Our View: The elusive cure for homelessness is homes.

It sounds so simple: The cure for homelessness is a home. But getting a homeless person from the streets to a house or apartment is anything but simple. It’s a frustrating challenge that has resisted the best efforts of a host of good people and organizations in this and countless other cities.

But in two programs here, we’re seeing reasons for hope.

The story of Ken and Rachel Phillips, told on Page 1 of last Friday’s Observer, shows the way. The couple’s odyssey took them through at least seven states, where they lived with friends or family, or in shelters, or even in their truck. But on Oct. 1, they moved into an apartment of their own, thanks to the efforts of the nonprofit Family Endeavors and a Veterans Affairs initiative to bring homelessness among veterans down to what the VA calls “functional zero.”

The Phillipses’ move into that apartment was the signal that the VA had met that goal in Fayetteville, with more than 280 homeless veterans moving into some form of permanent housing since last year. The funding for that housing comes from Veterans Affairs Supportive Housing vouchers – a joint program of the VA and the U.S. Department of Housing and Urban Development.

As programs across the country have found, the first step toward solving homelessness is to move people into housing, and then working to solve their other problems, which might include mental or physical illness, education shortcomings and sometimes addictions.

At Connections of Cumberland County, [a program started as a result of gaps in service identified by members of the Women’s Giving Circle], there are similar stories to be told. The fledgling nonprofit opened cases for 105 homeless women in its first year of operation, and had 89 of them in stable housing by the end of that year. It’s an astonishing accomplishment, one that just won a national honor for the Giving Circle’s members.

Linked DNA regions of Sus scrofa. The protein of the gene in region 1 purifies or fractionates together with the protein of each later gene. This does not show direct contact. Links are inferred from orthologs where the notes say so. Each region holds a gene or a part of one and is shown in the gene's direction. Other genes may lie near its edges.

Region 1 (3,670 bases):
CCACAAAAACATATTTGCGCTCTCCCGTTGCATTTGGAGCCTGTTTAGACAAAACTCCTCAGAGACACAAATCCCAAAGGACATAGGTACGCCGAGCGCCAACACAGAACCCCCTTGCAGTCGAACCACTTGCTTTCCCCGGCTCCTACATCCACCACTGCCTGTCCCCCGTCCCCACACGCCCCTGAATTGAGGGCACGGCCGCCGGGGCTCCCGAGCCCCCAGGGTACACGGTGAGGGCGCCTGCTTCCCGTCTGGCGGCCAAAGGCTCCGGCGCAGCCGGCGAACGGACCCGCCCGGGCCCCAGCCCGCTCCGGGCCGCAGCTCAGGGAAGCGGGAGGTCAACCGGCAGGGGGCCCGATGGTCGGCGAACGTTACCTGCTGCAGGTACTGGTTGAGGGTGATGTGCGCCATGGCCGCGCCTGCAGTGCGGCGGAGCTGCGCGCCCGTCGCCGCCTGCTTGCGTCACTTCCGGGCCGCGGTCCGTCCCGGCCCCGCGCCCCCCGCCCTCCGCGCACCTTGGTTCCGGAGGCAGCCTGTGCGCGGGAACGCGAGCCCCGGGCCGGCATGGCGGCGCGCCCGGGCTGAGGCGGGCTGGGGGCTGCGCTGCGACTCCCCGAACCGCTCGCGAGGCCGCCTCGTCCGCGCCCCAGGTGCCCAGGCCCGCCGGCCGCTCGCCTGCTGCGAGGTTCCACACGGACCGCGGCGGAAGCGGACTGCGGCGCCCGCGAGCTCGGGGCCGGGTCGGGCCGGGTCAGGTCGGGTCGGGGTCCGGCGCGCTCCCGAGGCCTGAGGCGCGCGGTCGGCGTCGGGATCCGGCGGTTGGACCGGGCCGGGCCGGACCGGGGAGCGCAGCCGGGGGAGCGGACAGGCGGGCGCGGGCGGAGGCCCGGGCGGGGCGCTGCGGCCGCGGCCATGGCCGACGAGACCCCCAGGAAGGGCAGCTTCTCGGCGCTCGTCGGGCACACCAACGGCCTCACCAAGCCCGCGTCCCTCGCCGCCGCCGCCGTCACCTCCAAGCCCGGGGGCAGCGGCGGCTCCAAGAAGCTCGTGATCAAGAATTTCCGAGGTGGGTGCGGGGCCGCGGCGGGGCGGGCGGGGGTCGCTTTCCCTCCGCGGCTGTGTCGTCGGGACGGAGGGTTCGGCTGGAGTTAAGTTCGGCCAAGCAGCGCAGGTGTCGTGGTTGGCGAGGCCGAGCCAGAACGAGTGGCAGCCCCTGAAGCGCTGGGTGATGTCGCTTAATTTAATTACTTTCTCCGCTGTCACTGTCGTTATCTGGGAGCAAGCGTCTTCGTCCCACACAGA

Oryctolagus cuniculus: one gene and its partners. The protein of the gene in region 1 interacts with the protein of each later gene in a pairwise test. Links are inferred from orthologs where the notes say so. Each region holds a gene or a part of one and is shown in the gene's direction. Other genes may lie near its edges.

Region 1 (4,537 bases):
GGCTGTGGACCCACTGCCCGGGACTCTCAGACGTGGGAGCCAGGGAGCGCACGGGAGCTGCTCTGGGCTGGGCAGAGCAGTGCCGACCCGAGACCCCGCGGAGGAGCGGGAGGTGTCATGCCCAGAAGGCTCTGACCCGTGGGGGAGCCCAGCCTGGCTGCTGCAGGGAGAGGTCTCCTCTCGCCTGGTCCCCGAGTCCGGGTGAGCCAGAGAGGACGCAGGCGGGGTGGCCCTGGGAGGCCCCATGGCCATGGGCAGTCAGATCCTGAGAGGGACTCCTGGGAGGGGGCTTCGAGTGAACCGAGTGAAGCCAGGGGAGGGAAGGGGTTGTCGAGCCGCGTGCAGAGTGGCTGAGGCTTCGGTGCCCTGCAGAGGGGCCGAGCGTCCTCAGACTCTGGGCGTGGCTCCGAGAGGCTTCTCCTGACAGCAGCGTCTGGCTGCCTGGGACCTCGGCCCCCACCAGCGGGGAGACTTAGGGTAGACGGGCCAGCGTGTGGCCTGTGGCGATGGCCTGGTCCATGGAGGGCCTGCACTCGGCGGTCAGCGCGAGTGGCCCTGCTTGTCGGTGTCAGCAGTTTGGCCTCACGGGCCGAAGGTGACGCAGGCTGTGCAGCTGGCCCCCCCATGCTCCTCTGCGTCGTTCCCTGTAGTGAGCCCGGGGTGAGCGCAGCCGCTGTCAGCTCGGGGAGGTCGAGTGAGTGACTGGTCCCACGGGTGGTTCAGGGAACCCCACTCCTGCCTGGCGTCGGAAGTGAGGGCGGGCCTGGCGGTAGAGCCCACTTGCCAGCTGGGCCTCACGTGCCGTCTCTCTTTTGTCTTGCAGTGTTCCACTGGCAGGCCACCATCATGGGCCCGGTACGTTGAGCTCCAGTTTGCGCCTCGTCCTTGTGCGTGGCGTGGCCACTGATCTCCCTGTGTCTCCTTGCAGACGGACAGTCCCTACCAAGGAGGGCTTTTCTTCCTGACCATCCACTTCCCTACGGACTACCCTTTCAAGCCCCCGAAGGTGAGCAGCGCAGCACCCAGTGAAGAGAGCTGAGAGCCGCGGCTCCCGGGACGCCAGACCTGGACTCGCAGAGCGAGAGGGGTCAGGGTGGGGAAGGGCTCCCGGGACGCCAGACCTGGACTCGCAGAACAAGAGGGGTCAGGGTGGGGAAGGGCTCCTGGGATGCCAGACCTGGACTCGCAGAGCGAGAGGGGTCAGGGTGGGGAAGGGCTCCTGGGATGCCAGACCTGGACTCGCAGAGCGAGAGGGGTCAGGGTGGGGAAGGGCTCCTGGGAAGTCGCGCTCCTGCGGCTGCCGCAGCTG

Both programs require accountability from the people they put into new homes, and work intensively with them to make sure they get back on their feet and become self-supporting, contributing members of society again.

Larissa Witt, the veteran services program manager for Family Endeavors, believes a similar program would work for the general population as well. “We can have the same process for every person on the street,” she said. “we can end all homelessness with these same strategies.”

That’s a powerful thought. We hope it propels a more cohesive approach to ending – or at least sharply diminishing – homelessness in the Fayetteville region.

Posted: Tuesday, October 27, 2015 12:00 am | Updated: 12:00 am, Tue Oct 27, 2015.